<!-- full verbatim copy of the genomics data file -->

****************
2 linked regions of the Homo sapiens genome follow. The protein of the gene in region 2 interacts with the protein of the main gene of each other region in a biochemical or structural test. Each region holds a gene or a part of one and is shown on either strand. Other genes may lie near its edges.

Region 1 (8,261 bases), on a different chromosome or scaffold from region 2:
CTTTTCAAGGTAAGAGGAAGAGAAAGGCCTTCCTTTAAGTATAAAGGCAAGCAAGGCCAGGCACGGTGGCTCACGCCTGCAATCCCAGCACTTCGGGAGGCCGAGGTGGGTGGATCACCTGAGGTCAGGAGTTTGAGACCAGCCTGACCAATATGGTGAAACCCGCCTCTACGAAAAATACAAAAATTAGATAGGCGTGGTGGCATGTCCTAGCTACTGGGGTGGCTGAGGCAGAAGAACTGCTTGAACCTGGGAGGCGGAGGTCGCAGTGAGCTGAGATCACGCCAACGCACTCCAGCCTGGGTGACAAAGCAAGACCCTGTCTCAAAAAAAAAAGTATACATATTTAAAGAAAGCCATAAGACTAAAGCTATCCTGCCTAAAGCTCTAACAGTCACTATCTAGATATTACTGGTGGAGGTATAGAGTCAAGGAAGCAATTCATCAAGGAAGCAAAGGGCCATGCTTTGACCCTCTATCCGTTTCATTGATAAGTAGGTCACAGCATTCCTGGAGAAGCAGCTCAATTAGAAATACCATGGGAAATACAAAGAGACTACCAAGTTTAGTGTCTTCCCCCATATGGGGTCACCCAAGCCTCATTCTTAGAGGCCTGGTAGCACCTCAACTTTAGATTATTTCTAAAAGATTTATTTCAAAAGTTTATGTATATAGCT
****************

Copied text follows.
2 linked regions of the Homo sapiens genome follow. The protein of the gene in region 2 interacts with the protein of the main gene of each other region in a biochemical or structural test. Each region holds a gene or a part of one and is shown on either strand. Other genes may lie near its edges.

Region 1 (8,261 bases), on a different chromosome or scaffold from region 2:
CTTTTCAAGGTAAGAGGAAGAGAAAGGCCTTCCTTTAAGTATAAAGGCAAGCAAGGCCAGGCACGGTGGCTCACGCCTGCAATCCCAGCACTTCGGGAGGCCGAGGTGGGTGGATCACCTGAGGTCAGGAGTTTGAGACCAGCCTGACCAATATGGTGAAACCCGCCTCTACGAAAAATACAAAAATTAGATAGGCGTGGTGGCATGTCCTAGCTACTGGGGTGGCTGAGGCAGAAGAACTGCTTGAACCTGGGAGGCGGAGGTCGCAGTGAGCTGAGATCACGCCAACGCACTCCAGCCTGGGTGACAAAGCAAGACCCTGTCTCAAAAAAAAAAGTATACATATTTAAAGAAAGCCATAAGACTAAAGCTATCCTGCCTAAAGCTCTAACAGTCACTATCTAGATATTACTGGTGGAGGTATAGAGTCAAGGAAGCAATTCATCAAGGAAGCAAAGGGCCATGCTTTGACCCTCTATCCGTTTCATTGATAAGTAGGTCACAGCATTCCTGGAGAAGCAGCTCAATTAGAAATACCATGGGAAATACAAAGAGACTACCAAGTTTAGTGTCTTCCCCCATATGGGGTCACCCAAGCCTCATTCTTAGAGGCCTGGTAGCACCTCAACTTTAGATTATTTCTAAAAGATTTATTTCAAAAGTTTATGTATATAGCT